In 2009 boys were 30 percent more likely to drop out of high school than girls, and girls received 57 percent of college degrees (Snyder &Dillow 2011). The Department of Education forecasts that growth in women's educational attainment will continue to outpace men's, so that increasingly the problem of ensuring that we are fully developing our nation's human capital will be an issue of making sure that boys, as well as girls, are not being left behind. To address the growing disadvantages faced by boys in school, this project will draw on research from sociologists, economists, and psychologists and provide international and longitudinal perspectives on this issue. Specifically, this project has two research objectives: 1) To capitalize on cross- national variation in gender regimes to investigate how gender shapes boys'educational disadvantages and interacts with home and school factors to contribute to boys'underachievement;and 2) To trace the longitudinal development of boys'educational disadvantages, identifying key periods and factors using panel data from the US and three strategically chosen countries. Current cross-national research largely ignores how micro-level factors such as students'developmental stage and teachers'classroom practices might interact with broader contextual factors. To address this shortcoming, this proposal will allow the PI to develop expertise in 1) Human development and 2) Pedagogical theory, through a combination of 1) Mentoring from Greg Duncan and Deborah Vandell;2) Directed study with Greg Duncan, Frank Furstenberg, Jim Stigler, and Deborah Vandell;3) Coursework;and 4) Attending conferences and seminars. The training received through this project will augment the PI's expertise in international research, and allow the PI to combine international comparative perspectives with insights from human development and pedagogical theory. These training goals, together with the publications resulting from the research, will contribute to the PI's long-term goal of becoming an independent investigator capable of producing research of interest to the broad interdisciplinary community of scholars working on questions of human capital development. UC Irvine's history of interdisciplinary research in the social sciences and the presence of outstanding interdisciplinary mentors with backgrounds in economics and psychology make UC Irvine an ideal environment in which to pursue this project.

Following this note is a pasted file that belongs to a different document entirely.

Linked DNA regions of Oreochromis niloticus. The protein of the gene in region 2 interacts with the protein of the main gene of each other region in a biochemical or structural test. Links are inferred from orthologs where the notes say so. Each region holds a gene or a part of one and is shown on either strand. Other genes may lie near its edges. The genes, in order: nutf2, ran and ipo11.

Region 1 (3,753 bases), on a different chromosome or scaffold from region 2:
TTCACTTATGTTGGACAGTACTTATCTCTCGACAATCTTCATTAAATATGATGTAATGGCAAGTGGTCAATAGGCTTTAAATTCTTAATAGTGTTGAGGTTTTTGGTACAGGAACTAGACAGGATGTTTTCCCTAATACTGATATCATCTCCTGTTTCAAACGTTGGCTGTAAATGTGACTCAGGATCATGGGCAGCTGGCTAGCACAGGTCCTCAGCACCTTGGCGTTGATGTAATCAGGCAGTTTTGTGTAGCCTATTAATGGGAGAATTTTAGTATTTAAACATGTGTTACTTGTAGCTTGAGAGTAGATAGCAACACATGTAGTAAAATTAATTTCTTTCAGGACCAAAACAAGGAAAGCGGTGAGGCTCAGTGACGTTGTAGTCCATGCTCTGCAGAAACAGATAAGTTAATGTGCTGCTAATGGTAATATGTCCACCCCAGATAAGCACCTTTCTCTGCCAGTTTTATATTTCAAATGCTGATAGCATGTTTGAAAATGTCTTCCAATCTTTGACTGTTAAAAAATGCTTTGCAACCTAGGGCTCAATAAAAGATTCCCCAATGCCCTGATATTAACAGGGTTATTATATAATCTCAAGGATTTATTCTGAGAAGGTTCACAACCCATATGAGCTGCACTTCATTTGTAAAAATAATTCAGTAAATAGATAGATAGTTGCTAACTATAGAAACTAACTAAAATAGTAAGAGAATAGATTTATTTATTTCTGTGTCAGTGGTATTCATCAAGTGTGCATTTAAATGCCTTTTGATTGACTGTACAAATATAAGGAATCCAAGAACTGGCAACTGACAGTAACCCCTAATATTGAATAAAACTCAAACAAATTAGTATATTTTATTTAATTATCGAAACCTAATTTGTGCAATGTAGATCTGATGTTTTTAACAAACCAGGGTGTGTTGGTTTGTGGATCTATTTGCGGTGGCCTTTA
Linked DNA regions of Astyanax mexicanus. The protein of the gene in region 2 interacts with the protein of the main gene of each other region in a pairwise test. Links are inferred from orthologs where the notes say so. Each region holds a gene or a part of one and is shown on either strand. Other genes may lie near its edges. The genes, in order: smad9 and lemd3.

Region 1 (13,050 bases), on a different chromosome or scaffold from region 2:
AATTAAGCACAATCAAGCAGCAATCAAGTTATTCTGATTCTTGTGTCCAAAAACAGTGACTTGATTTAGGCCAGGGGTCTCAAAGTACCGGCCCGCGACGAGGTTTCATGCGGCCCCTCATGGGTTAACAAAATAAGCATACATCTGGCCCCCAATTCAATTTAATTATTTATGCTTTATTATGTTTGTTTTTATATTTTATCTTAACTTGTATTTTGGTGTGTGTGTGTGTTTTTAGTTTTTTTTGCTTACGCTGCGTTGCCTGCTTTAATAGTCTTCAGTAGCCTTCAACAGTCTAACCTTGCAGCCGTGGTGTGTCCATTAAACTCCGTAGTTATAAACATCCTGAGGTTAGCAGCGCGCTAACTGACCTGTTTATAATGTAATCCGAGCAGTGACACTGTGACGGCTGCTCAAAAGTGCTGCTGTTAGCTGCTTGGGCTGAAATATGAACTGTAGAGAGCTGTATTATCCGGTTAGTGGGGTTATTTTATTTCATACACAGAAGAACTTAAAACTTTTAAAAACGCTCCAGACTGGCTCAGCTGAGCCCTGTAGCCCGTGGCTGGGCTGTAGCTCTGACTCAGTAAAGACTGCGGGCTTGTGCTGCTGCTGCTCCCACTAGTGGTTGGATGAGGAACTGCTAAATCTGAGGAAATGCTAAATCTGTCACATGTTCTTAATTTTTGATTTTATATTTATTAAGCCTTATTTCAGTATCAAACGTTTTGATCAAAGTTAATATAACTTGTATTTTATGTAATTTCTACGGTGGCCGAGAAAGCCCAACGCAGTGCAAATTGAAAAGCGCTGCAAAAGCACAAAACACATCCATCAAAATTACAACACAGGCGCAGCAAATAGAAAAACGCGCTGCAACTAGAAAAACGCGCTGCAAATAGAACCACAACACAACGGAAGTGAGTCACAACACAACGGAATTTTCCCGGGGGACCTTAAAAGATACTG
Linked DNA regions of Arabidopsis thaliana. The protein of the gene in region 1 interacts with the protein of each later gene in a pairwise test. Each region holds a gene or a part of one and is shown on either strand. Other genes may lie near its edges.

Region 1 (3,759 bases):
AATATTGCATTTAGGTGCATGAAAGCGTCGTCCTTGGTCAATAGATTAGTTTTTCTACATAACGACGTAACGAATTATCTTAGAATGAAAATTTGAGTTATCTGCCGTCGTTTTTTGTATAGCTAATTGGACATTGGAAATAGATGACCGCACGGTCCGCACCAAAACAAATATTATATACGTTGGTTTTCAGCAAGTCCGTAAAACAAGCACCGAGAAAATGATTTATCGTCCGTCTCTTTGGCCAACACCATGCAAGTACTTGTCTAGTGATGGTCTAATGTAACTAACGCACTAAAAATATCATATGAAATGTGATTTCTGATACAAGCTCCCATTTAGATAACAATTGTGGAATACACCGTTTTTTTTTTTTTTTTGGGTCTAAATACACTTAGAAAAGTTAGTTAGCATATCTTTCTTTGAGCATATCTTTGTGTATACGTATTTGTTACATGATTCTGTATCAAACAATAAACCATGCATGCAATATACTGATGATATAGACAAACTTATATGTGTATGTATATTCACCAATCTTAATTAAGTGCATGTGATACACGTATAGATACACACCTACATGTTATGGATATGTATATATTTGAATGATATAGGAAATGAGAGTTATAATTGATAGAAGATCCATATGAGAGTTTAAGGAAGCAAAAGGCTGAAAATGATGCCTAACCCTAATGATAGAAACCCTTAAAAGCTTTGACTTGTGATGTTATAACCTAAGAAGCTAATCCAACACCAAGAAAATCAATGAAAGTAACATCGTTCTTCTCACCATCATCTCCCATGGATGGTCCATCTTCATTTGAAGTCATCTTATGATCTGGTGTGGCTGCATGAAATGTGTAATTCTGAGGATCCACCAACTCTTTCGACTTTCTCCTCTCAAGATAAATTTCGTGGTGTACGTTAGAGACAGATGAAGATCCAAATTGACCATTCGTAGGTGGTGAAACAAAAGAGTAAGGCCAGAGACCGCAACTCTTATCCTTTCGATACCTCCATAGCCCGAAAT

Public Health Relevance

The prosperity of the United States hinges on the ability of its educational system to supply a well-trained workforce. As the growth in women's educational attainment continues to outpace men's, fully developing our nation's human capital will entail ensuring that both boys and girls are not being left behind. By comparing how gender differences vary across a wide variety of national contexts, this study will help us understand the contexts in which boys fail to fully develop their human capital.

National Institute of Health (NIH)
Eunice Kennedy Shriver National Institute of Child Health & Human Development (NICHD)
Research Scientist Development Award - Research & Training (K01)
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Study Section
Pediatrics Subcommittee (CHHD)
Program Officer
King, Rosalind B
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University of California Irvine
Social Sciences
Schools of Arts and Sciences
United States
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Domina, Thurston; Penner, Andrew; Penner, Emily (2017) Categorical Inequality: Schools As Sorting Machines. Annu Rev Sociol 43:311-330
Sanabria, Tanya; Penner, Andrew (2017) Weeded Out? Gendered Responses to Failing Calculus. Soc Sci (Basel) 6:
Domina, Thurston; Penner, Andrew M; Penner, Emily K (2016) `Membership Has Its Privileges': Status Incentives and Categorical Inequality in Education. Sociol Sci 3:264-295
Goldman, Amy D; Penner, Andrew M (2016) Exploring international gender differences in mathematics self-concept. Int J Adolesc Youth 21:403-418
Penner, Andrew M; Domina, Thurston; Penner, Emily K et al. (2015) Curricular policy as a collective effects problem: A distributional approach. Soc Sci Res 52:627-41
Penner, Andrew M (2014) Can we expect more of teachers? Comment on Robinson-Cimpian, Lubienski, Ganley, and Copur-Gencturk (2014). Dev Psychol 50:1285-7